Hell hath no fury like a Dragon who is missing a cup.


Brethil
Half-elven


Mar 29 2013, 3:07am

Post #103 of 130 (481 views)
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On Ents, Elves and Eriador [In reply to] Can't Post


In Reply To

I have a an interest in Tolkien's views of nature/environmentalism (mostly drawing from Evans and Dickerson's Ents, Elves, and Eriador) and I through that I have made the connection between doorways and relationships to nature.
__________________________________________________________________________________________________________ I will look into reading this - I cannot get enough about the symbolisms we see in Tolkien. Thanks for the tip, Telain. We will have to continue this more once I have caught up to you, I think (and you have the time!) (Addendum: Just put it on my Kindle!Smile)

Hell hath no fury like a Dragon who is missing a cup.

(This post was edited by Brethil on Mar 29 2013, 3:11am)


ElendilTheShort
Gondor


Mar 29 2013, 4:10am

Post #104 of 130 (472 views)
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All rings excluding the Three [In reply to] Can't Post

conferred invisibility as per my earlier post of letter 131. The One had all the powers of the others inculding invisibility, and this was added into all of them by Sauron, along with other undefined powers.

So many questions have been raised since my last post and a majority of it canbe answered by letter 131, not just what I wrote before. I might have to check with admin how much of it I can write and post.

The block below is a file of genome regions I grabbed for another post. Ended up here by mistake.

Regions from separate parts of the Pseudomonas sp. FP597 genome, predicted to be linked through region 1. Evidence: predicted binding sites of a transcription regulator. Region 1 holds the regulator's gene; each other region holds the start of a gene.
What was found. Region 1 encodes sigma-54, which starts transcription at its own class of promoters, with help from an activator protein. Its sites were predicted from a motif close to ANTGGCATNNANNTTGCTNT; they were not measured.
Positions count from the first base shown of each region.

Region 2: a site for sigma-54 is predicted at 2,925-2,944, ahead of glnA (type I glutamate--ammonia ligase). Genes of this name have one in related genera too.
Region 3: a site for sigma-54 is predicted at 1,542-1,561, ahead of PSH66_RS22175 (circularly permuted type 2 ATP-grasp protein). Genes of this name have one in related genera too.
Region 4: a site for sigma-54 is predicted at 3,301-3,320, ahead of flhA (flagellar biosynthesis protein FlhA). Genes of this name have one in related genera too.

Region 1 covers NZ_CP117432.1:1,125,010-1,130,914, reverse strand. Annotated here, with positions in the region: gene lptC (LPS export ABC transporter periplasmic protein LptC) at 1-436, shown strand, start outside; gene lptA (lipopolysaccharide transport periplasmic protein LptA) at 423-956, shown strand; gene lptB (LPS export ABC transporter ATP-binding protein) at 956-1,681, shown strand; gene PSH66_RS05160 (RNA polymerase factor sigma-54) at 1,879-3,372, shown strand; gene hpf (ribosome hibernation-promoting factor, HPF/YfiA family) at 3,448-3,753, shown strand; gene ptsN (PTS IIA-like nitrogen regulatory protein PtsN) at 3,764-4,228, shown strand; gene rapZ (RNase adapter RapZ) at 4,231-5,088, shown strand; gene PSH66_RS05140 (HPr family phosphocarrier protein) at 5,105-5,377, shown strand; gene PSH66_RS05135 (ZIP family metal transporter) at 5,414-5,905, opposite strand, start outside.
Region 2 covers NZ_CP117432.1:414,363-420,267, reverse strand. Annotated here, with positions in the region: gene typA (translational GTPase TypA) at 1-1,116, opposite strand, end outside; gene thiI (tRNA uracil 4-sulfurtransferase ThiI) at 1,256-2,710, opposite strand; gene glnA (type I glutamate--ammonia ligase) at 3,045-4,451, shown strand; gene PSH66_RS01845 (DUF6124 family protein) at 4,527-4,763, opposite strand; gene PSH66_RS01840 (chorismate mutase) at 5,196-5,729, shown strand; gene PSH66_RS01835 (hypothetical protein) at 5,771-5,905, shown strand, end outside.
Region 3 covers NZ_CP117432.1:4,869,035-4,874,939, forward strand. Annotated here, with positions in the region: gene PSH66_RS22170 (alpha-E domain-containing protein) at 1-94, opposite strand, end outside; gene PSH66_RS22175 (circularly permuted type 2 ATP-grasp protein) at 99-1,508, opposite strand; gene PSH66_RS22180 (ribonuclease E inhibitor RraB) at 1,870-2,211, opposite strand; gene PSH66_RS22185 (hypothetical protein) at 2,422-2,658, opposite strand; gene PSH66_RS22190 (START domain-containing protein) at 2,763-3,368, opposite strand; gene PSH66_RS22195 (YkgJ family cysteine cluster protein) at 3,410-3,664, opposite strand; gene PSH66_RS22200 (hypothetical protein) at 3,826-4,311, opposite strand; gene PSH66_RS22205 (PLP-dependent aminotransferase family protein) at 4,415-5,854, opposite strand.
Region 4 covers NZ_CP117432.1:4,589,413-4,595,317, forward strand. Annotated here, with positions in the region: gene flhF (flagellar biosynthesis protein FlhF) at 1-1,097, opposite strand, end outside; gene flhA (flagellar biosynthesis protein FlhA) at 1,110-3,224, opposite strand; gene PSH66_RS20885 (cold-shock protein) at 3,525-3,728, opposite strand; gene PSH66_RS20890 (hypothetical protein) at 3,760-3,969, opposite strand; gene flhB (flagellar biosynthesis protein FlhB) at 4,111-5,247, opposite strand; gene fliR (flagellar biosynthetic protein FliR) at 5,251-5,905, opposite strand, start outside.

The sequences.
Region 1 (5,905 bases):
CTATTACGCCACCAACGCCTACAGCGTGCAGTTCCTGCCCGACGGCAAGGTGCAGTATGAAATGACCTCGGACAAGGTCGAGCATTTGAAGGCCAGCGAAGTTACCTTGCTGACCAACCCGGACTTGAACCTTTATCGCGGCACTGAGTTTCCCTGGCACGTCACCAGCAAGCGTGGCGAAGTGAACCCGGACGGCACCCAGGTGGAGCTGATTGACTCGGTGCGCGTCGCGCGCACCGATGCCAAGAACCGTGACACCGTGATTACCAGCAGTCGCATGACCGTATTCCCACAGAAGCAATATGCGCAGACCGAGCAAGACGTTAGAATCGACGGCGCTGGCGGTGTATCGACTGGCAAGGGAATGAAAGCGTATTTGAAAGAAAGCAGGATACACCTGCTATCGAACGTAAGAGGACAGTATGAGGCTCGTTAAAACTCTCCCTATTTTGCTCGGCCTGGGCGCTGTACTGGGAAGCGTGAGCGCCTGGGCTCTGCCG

I don't think Tom is the Music incarnate, that is what creations includng Arda and all within it. Tom is in the story but not of it, I just have to find the quote.


(This post was edited by ElendilTheShort on Mar 29 2013, 4:14am)


Brethil
Half-elven


Mar 29 2013, 4:37am

Post #105 of 130 (496 views)
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True- I did not include the other Rings in the assessment. [In reply to] Can't Post


In Reply To
conferred invisibility as per my earlier post of letter 131. The One had all the powers of the others inculding invisibility, and this was added into all of them by Sauron, along with other undefined powers.

So many questions have been raised since my last post and a majority of it canbe answered by letter 131, not just what I wrote before. I might have to check with admin how much of it I can write and post.

I don't think Tom is the Music incarnate, that is what creations includng Arda and all within it. Tom is in the story but not of it, I just have to find the quote.






I remain an 'out' jury on Bombadil and his significance. "Letters" arrived this afternoon so I will be perusing it in full tomorrow.
If you find the quote about Bombadil, please do post it - Angelic

Incidentally - what is your thought about the disembodied possession of the Ring post - Numenor? I have read the Letter in which it is discussed, but JRRT sort of states "it happened" and moves on. Wondered about your take on it, and what if any significance you see in it.

Hell hath no fury like a Dragon who is missing a cup.


Brethil
Half-elven


Mar 29 2013, 2:57pm

Post #106 of 130 (477 views)
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Am chuckling a bit today over Letters [In reply to] Can't Post

As I found some amusing comments by JRRT relating to Bombadil:

In # 153 : "I don't think Tom needs philosophizing about, and is not improved by it." (haha, if only he could see us all now! Tongue)

.....and a few line later ":he is then an "allegory", or an exemplar, a particular embodying of pure (real) natural science: the spirit that desires knowledge of other things, their history and their nature, because they are 'other' and wholly independent of the enquiring mind, a spirit coeval with the rational mind, and entirely unconcerned with 'doing' anything with the knowledge."